Aug 22 2014
God’s desire is that we all be on our way home. And that home is heaven.
But as we travel this road of life to heaven, we make deviations. We get involved in things we shouldn’t.
Let your eyes look straight ahead; fix your gaze directly before you. Give careful thought to the paths for your feet and be steadfast in all your ways. Do not turn to the right or the left; keep your foot from evil.
These deviations take us away from the path we’re supposed to walk. And they take us away from many of the people walking the “straight and narrow.”
Sometimes, other people drag us from the good road and from The Way.
When we talk about vulnerability today, what we’re really doing is not telling our story. We’re telling people, “Hey, it feels to me like I was (or that I currently am) a little bit lost.”
And the wobbly part of vulnerability is this: We ask people to meet us at a particular place. We tell them about a dark and scary land we’ve seen (or where we find ourselves) and we say, “Can you come meet me here?” Then we wait to hear their response.
When you’re vulnerable and tell someone else about serious things from your past or present, they might respond, “Hey, I need a couple days to think about my relationship with you.”
That delay can make our hearts hurt. It wasn’t the other person’s intent, but it’s an outcome.
How do I know all this? Because I’m living it right now. I told someone about a deviation that’s happened in my life and I’m waiting for them to tell me if they can meet.
I’ve realized these past couple days that it’s similar to asking a friend help you move. You’re asking them to go out of their way – to leave their path – and invest time with you. Friends sometimes say, “Give me a couple days to see if I can help you move.”
So we shouldn’t feel slighted or crushed when we share a sensitive thing about our life and people need time to decide if they want to come out. Many issues in life are a lot more serious than moving! The instant nature of our culture definitely doesn’t apply here. They don’t owe us an immediate answer.
If they decline our invitation, we can be disappointed. But what we CANNOT do is allow satan to speak rubbish to us and tell us that we’re worthless. That’s not the way it is.
If your friend can’t go out of their way to help you move, it doesn’t mean they hate you or that you’re a piece of crap. It only means they can’t make it.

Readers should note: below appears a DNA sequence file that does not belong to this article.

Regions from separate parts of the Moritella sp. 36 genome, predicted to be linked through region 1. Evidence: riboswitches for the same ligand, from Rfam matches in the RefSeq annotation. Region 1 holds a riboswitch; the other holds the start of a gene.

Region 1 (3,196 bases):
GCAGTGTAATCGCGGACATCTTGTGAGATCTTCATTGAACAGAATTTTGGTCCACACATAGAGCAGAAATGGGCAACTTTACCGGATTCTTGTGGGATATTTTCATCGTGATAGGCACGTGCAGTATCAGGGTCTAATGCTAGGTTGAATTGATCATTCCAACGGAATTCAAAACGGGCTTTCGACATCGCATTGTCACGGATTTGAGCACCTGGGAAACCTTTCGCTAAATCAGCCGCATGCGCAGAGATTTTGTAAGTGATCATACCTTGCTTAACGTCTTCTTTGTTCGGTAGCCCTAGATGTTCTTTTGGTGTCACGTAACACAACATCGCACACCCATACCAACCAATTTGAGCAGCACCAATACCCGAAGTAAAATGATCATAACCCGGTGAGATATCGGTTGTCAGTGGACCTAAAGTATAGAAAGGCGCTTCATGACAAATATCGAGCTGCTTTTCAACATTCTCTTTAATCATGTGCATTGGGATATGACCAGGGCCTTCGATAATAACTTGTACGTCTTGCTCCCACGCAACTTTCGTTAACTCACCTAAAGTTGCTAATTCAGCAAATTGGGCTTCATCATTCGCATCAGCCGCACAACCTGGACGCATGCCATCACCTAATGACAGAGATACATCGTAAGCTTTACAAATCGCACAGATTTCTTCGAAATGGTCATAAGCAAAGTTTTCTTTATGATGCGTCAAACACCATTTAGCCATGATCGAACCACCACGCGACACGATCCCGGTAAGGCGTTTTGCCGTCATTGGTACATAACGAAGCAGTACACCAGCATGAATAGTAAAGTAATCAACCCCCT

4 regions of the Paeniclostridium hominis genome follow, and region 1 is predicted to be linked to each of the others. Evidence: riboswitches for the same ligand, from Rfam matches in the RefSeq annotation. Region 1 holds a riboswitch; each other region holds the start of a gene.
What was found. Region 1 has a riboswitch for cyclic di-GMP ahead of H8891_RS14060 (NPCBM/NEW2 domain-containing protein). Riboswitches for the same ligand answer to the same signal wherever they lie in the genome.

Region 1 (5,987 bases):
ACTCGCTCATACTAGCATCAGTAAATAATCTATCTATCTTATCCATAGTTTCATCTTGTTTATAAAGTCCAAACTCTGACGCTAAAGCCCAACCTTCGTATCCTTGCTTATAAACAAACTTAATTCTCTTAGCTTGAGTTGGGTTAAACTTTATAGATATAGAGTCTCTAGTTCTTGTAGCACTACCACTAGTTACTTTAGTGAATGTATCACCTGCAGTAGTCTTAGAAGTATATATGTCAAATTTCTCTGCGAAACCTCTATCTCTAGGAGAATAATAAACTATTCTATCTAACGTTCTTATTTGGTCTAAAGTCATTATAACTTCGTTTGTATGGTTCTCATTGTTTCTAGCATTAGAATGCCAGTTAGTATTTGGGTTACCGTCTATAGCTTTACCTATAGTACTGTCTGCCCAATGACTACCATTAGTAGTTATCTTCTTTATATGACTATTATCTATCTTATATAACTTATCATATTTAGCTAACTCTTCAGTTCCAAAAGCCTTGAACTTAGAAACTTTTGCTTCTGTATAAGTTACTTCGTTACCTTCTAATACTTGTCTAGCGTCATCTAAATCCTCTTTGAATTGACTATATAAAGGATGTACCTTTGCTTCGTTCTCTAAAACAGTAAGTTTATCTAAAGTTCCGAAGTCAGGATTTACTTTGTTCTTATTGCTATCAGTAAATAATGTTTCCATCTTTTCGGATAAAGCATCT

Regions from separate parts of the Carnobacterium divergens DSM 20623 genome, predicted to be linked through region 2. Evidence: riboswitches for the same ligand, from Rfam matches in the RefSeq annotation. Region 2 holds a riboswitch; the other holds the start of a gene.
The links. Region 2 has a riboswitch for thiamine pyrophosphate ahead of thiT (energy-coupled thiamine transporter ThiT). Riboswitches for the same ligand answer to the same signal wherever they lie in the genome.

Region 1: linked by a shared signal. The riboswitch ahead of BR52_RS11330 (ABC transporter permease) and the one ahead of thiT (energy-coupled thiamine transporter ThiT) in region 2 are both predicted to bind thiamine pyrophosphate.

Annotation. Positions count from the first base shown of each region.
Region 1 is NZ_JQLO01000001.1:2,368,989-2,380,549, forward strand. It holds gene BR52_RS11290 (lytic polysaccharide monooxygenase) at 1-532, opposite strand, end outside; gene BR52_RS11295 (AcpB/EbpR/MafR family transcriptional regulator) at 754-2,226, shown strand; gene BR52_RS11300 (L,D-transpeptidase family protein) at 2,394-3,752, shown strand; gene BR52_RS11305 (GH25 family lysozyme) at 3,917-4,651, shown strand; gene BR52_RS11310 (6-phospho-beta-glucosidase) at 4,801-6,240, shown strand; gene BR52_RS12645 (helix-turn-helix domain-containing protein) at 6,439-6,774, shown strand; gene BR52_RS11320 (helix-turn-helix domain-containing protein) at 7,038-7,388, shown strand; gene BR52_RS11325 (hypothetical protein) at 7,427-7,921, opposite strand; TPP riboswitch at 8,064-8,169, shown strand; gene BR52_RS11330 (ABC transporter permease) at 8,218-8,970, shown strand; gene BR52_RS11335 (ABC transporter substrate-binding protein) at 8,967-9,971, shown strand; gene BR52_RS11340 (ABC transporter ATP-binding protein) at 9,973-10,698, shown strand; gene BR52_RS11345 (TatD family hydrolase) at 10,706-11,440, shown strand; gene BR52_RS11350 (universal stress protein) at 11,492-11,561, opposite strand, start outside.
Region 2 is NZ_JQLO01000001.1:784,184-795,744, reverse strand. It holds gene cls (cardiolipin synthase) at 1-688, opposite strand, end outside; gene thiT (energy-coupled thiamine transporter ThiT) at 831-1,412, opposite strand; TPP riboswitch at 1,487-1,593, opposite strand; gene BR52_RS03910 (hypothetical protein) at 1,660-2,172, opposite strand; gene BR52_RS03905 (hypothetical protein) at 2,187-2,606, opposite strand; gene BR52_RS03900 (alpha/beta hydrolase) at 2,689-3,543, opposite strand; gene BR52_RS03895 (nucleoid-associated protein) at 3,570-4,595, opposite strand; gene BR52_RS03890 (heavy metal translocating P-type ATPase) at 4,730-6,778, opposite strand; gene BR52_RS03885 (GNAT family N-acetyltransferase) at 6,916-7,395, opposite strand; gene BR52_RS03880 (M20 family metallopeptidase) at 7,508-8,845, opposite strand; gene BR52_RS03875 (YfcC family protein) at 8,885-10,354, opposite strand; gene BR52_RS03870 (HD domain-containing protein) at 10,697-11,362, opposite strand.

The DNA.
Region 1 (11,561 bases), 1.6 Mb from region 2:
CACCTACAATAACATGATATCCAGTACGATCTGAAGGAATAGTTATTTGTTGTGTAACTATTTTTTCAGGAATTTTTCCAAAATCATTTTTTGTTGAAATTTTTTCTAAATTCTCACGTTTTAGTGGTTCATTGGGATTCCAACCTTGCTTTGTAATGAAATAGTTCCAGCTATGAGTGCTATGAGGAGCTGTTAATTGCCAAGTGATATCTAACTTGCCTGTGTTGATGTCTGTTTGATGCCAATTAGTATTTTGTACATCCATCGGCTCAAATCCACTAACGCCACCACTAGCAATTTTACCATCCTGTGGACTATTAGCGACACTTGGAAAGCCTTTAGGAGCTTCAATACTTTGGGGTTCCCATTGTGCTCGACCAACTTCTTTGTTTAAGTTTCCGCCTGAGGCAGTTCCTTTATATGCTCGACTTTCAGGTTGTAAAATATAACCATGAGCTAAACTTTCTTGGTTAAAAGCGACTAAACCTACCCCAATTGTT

The part that should hurt about being vulnerable isn’t that someone may decline an invitation to meet and that it somehow says something about YOU.
It’s that instead of missing out on a pair of hands to carry furniture for a single day, we’re missing out on a whole person – maybe for a long time. We experience it as rejection. It isn’t. It’s loss but not rejection. It just means that someone else doesn’t feel they can make it to where you are – that for their own internal reasons they can’t make the journey. Sometimes people can verbalize those reasons. Other times they can’t – either because they know the words and won’t say them or can’t find the words but just know in their gut.
In either case, it doesn’t say anything about the other person! It doesn’t mean THEY’RE weak or a piece of crap. It just means they can’t make it.
Here’s the good news. God can always make it. He’s always with us. Even in the darkest place. We only need to lift our heads and say, “God, I need you. Come meet me.” Over and over again in the bible, God comes to meet his people. Jesus went the furthest of ANY of us, coming from heaven to earth to meet us.
The Word became flesh and made his home among us.
In the end, even people like me who are fiercely independent need others around us. Some of those people will know about our serious off-path wanderings. And those who come to meet us there may be the ones God intends to be in our life. What if he arranges some of this and knows who the right people are for us? If that’s the case, then we can trust that the people who come and go from our lives are the ones meant to be there!
In some ways, we ask a lot from people when we want them to come to us in the wilderness. We’re possibly asking them to come through mountains and oceans and deserts.
Whatever happens, there’s a genuinely great truth that I need to put first in my mind: I wander. I get lost. But I’m on my way home. That home is heaven. And God is asking ME to come meet him there!